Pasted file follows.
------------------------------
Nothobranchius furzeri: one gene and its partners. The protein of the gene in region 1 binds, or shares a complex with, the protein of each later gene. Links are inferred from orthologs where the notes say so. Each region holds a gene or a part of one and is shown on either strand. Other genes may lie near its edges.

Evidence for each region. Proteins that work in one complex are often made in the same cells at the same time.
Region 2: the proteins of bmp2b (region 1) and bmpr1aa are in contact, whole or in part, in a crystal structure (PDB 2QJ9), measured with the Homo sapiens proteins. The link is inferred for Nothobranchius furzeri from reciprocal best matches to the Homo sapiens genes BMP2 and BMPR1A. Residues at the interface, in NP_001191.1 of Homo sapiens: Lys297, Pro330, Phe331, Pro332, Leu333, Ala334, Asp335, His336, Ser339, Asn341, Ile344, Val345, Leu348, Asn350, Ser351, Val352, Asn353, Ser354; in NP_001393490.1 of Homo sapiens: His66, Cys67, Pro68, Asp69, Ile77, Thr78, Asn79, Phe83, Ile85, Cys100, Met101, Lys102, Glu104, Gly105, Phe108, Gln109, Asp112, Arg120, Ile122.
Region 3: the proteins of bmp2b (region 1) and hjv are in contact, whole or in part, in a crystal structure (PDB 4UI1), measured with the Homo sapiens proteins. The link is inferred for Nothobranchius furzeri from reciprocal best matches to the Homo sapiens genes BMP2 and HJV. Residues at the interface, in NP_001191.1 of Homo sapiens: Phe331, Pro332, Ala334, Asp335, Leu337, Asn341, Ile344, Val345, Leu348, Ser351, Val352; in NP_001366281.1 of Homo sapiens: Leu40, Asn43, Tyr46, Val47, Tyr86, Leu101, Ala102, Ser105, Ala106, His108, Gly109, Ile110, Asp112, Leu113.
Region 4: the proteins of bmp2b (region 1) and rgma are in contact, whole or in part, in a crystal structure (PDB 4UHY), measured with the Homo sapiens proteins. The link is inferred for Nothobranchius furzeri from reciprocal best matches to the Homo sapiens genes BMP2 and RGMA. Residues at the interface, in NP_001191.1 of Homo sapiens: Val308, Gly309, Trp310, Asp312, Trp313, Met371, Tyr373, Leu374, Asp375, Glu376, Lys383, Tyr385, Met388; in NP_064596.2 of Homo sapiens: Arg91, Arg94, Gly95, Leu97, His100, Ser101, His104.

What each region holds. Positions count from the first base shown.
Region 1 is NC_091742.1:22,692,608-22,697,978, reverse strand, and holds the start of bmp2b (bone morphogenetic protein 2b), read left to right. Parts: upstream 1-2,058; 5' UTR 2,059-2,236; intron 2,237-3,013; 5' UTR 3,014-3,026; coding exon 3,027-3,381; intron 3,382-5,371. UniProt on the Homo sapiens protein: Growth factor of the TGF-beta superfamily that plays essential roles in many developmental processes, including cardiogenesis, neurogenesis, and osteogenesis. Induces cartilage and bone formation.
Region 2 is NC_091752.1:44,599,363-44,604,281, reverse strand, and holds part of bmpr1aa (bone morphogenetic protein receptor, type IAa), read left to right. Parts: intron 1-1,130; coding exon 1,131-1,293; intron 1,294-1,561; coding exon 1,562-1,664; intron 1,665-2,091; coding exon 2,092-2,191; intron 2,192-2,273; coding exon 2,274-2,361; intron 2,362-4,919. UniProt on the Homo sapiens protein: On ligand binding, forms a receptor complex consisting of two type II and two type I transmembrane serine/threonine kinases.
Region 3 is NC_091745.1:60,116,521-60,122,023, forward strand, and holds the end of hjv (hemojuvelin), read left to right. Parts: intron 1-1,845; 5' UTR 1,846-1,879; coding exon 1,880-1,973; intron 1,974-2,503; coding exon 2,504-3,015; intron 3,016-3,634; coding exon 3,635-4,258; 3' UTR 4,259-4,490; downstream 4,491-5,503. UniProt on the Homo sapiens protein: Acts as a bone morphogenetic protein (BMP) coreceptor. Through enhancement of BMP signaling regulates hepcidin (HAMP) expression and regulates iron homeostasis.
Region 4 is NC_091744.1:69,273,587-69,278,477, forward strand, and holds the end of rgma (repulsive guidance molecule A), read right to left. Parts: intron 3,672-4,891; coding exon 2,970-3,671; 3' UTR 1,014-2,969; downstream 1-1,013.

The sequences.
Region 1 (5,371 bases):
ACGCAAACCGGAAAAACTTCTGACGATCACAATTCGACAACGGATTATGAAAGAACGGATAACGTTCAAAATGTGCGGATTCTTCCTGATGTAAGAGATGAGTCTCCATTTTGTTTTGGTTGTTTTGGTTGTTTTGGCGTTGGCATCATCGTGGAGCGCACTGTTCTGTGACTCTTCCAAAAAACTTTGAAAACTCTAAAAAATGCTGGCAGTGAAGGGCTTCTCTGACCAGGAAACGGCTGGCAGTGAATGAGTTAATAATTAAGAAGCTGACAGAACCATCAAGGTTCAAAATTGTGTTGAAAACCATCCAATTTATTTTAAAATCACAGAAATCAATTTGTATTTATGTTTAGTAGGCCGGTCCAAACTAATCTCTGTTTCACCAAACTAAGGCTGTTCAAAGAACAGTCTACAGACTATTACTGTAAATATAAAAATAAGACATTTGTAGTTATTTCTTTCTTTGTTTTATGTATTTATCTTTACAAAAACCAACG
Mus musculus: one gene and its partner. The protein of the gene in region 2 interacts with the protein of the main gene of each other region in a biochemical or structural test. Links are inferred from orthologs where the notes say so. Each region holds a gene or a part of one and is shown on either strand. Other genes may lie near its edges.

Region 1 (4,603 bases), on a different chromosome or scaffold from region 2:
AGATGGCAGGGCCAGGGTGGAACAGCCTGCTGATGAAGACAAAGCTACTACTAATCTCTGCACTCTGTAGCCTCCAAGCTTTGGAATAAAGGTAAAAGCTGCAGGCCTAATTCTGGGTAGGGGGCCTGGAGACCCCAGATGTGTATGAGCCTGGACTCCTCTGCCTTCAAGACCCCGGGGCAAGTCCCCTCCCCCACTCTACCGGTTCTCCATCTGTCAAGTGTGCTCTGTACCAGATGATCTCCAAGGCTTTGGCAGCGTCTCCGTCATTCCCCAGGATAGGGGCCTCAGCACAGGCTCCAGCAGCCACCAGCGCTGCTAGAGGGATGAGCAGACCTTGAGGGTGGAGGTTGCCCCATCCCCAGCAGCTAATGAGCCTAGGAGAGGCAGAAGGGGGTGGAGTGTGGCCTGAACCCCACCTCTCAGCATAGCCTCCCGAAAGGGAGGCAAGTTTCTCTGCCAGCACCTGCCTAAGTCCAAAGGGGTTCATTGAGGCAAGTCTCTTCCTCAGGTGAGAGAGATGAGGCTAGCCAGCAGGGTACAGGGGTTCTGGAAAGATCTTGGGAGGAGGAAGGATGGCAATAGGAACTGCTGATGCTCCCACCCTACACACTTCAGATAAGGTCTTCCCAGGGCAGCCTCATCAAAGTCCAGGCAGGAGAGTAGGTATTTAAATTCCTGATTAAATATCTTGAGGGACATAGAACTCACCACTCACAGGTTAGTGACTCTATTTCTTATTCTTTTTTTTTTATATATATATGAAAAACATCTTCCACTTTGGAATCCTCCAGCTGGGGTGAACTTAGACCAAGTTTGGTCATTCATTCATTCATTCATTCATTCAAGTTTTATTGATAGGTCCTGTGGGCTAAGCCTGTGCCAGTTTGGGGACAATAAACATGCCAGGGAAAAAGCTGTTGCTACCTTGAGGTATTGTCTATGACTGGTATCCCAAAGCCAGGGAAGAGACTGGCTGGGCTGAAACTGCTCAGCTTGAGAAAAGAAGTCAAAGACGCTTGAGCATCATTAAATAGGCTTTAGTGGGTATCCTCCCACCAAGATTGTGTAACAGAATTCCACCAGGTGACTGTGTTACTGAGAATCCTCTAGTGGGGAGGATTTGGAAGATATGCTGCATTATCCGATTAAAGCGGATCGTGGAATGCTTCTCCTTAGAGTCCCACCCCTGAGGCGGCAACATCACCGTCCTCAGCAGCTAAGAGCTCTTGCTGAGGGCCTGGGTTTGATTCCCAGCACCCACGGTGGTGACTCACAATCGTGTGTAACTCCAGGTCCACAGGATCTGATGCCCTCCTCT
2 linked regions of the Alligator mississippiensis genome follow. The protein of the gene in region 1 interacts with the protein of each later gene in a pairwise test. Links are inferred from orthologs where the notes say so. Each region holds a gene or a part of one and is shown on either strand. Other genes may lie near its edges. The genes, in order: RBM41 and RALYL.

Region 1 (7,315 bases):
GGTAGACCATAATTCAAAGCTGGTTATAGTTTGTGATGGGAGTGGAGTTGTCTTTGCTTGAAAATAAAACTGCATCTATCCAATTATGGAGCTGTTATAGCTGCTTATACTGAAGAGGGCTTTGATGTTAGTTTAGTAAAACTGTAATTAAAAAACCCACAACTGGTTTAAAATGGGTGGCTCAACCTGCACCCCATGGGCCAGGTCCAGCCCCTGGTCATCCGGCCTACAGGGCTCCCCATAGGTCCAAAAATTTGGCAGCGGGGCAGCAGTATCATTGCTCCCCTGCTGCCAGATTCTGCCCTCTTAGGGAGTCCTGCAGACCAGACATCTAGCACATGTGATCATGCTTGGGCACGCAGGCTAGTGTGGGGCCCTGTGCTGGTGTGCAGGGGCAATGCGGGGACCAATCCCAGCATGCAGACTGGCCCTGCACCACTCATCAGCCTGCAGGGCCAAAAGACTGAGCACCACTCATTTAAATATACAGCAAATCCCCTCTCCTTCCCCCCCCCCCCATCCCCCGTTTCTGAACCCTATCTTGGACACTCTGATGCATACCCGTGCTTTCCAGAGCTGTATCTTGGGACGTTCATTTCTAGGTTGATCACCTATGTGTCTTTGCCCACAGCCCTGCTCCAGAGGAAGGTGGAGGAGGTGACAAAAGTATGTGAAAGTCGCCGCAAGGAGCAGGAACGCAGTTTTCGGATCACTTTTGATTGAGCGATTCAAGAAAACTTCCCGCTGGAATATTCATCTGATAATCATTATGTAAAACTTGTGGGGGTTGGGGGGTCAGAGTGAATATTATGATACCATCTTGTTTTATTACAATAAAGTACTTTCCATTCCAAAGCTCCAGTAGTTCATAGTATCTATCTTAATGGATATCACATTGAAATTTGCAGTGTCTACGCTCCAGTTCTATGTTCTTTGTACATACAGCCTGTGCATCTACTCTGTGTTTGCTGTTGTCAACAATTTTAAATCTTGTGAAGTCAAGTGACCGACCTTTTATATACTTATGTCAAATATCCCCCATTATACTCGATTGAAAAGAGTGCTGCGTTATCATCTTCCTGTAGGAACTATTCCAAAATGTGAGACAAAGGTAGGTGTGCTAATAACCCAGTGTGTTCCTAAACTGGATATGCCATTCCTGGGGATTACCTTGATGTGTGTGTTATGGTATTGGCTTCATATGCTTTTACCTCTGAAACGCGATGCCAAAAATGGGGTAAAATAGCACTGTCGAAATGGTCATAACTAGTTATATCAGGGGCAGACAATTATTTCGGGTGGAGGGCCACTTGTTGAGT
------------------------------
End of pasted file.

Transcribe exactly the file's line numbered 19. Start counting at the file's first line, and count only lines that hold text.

GGTAGACCATAATTCAAAGCTGGTTATAGTTTGTGATGGGAGTGGAGTTGTCTTTGCTTGAAAATAAAACTGCATCTATCCAATTATGGAGCTGTTATAGCTGCTTATACTGAAGAGGGCTTTGATGTTAGTTTAGTAAAACTGTAATTAAAAAACCCACAACTGGTTTAAAATGGGTGGCTCAACCTGCACCCCATGGGCCAGGTCCAGCCCCTGGTCATCCGGCCTACAGGGCTCCCCATAGGTCCAAAAATTTGGCAGCGGGGCAGCAGTATCATTGCTCCCCTGCTGCCAGATTCTGCCCTCTTAGGGAGTCCTGCAGACCAGACATCTAGCACATGTGATCATGCTTGGGCACGCAGGCTAGTGTGGGGCCCTGTGCTGGTGTGCAGGGGCAATGCGGGGACCAATCCCAGCATGCAGACTGGCCCTGCACCACTCATCAGCCTGCAGGGCCAAAAGACTGAGCACCACTCATTTAAATATACAGCAAATCCCCTCTCCTTCCCCCCCCCCCCATCCCCCGTTTCTGAACCCTATCTTGGACACTCTGATGCATACCCGTGCTTTCCAGAGCTGTATCTTGGGACGTTCATTTCTAGGTTGATCACCTATGTGTCTTTGCCCACAGCCCTGCTCCAGAGGAAGGTGGAGGAGGTGACAAAAGTATGTGAAAGTCGCCGCAAGGAGCAGGAACGCAGTTTTCGGATCACTTTTGATTGAGCGATTCAAGAAAACTTCCCGCTGGAATATTCATCTGATAATCATTATGTAAAACTTGTGGGGGTTGGGGGGTCAGAGTGAATATTATGATACCATCTTGTTTTATTACAATAAAGTACTTTCCATTCCAAAGCTCCAGTAGTTCATAGTATCTATCTTAATGGATATCACATTGAAATTTGCAGTGTCTACGCTCCAGTTCTATGTTCTTTGTACATACAGCCTGTGCATCTACTCTGTGTTTGCTGTTGTCAACAATTTTAAATCTTGTGAAGTCAAGTGACCGACCTTTTATATACTTATGTCAAATATCCCCCATTATACTCGATTGAAAAGAGTGCTGCGTTATCATCTTCCTGTAGGAACTATTCCAAAATGTGAGACAAAGGTAGGTGTGCTAATAACCCAGTGTGTTCCTAAACTGGATATGCCATTCCTGGGGATTACCTTGATGTGTGTGTTATGGTATTGGCTTCATATGCTTTTACCTCTGAAACGCGATGCCAAAAATGGGGTAAAATAGCACTGTCGAAATGGTCATAACTAGTTATATCAGGGGCAGACAATTATTTCGGGTGGAGGGCCACTTGTTGAGT